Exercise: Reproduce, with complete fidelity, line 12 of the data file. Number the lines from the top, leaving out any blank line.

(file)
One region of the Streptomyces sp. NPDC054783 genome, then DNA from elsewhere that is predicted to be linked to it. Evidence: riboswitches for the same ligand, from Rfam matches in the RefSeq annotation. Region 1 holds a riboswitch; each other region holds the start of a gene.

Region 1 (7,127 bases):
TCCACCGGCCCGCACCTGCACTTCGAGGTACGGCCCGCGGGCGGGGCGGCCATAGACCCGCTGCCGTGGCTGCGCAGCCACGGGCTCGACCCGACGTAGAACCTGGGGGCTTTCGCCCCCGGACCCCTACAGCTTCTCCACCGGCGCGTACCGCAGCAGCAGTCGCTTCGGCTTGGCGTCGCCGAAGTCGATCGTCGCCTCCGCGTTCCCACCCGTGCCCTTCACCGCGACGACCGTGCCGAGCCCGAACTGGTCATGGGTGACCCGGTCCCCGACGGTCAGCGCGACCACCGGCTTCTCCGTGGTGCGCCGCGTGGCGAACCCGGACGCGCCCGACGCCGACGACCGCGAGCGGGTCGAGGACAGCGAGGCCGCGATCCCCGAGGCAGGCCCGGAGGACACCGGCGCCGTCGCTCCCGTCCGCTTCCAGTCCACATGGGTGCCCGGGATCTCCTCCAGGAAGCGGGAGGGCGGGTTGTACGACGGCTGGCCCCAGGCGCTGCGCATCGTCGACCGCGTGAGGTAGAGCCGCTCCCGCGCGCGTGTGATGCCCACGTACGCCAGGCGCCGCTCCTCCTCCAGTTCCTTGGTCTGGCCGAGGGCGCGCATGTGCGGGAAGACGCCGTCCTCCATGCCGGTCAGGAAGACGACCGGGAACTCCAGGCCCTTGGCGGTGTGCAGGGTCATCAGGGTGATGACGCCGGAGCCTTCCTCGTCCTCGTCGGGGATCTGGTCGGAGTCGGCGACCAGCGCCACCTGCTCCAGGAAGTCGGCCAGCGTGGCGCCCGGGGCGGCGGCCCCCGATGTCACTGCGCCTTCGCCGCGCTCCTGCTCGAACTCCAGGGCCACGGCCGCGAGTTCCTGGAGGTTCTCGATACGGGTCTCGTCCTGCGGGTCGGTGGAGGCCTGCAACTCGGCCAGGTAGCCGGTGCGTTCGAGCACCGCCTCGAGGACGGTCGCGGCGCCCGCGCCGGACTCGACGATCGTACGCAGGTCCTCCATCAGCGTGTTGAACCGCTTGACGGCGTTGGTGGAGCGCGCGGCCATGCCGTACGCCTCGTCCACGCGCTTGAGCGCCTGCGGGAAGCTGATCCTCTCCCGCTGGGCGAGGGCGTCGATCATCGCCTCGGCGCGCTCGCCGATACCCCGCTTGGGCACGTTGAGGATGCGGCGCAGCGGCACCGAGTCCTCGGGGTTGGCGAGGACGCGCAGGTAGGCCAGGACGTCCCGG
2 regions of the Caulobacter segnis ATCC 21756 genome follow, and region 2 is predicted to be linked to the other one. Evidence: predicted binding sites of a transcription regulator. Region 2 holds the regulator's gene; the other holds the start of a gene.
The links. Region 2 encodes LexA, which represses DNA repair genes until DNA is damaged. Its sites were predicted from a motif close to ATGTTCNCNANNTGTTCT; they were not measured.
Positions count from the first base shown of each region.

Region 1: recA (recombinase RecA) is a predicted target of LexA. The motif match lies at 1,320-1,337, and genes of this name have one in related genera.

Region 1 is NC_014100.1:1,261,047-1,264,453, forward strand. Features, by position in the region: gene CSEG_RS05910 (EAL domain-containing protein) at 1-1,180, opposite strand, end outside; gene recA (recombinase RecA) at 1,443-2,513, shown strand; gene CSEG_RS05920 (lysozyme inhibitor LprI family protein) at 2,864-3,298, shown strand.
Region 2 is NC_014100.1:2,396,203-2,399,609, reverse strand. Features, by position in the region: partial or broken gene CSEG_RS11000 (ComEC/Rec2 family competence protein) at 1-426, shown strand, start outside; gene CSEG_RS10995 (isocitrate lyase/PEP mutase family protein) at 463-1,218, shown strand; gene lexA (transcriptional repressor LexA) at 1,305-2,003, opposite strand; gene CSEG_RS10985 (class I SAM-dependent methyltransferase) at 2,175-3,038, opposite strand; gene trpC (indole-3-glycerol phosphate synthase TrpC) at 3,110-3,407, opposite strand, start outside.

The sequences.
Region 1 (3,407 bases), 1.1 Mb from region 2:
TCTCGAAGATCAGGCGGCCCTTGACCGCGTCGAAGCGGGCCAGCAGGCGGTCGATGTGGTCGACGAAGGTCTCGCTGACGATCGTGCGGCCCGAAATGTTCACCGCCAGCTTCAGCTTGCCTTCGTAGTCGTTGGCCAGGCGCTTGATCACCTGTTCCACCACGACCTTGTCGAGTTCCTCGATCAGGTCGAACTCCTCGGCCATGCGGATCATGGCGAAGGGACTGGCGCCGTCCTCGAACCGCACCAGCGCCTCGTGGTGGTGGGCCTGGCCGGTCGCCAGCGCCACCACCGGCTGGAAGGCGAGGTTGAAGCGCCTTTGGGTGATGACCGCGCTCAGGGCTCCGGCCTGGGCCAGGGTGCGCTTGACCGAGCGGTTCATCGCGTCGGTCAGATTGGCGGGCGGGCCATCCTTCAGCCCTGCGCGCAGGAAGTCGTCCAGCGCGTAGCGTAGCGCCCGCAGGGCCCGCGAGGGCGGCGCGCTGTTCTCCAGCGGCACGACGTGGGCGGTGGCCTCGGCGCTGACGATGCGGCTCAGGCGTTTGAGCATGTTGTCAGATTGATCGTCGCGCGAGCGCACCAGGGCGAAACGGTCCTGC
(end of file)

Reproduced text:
TCTCGAAGATCAGGCGGCCCTTGACCGCGTCGAAGCGGGCCAGCAGGCGGTCGATGTGGTCGACGAAGGTCTCGCTGACGATCGTGCGGCCCGAAATGTTCACCGCCAGCTTCAGCTTGCCTTCGTAGTCGTTGGCCAGGCGCTTGATCACCTGTTCCACCACGACCTTGTCGAGTTCCTCGATCAGGTCGAACTCCTCGGCCATGCGGATCATGGCGAAGGGACTGGCGCCGTCCTCGAACCGCACCAGCGCCTCGTGGTGGTGGGCCTGGCCGGTCGCCAGCGCCACCACCGGCTGGAAGGCGAGGTTGAAGCGCCTTTGGGTGATGACCGCGCTCAGGGCTCCGGCCTGGGCCAGGGTGCGCTTGACCGAGCGGTTCATCGCGTCGGTCAGATTGGCGGGCGGGCCATCCTTCAGCCCTGCGCGCAGGAAGTCGTCCAGCGCGTAGCGTAGCGCCCGCAGGGCCCGCGAGGGCGGCGCGCTGTTCTCCAGCGGCACGACGTGGGCGGTGGCCTCGGCGCTGACGATGCGGCTCAGGCGTTTGAGCATGTTGTCAGATTGATCGTCGCGCGAGCGCACCAGGGCGAAACGGTCCTGC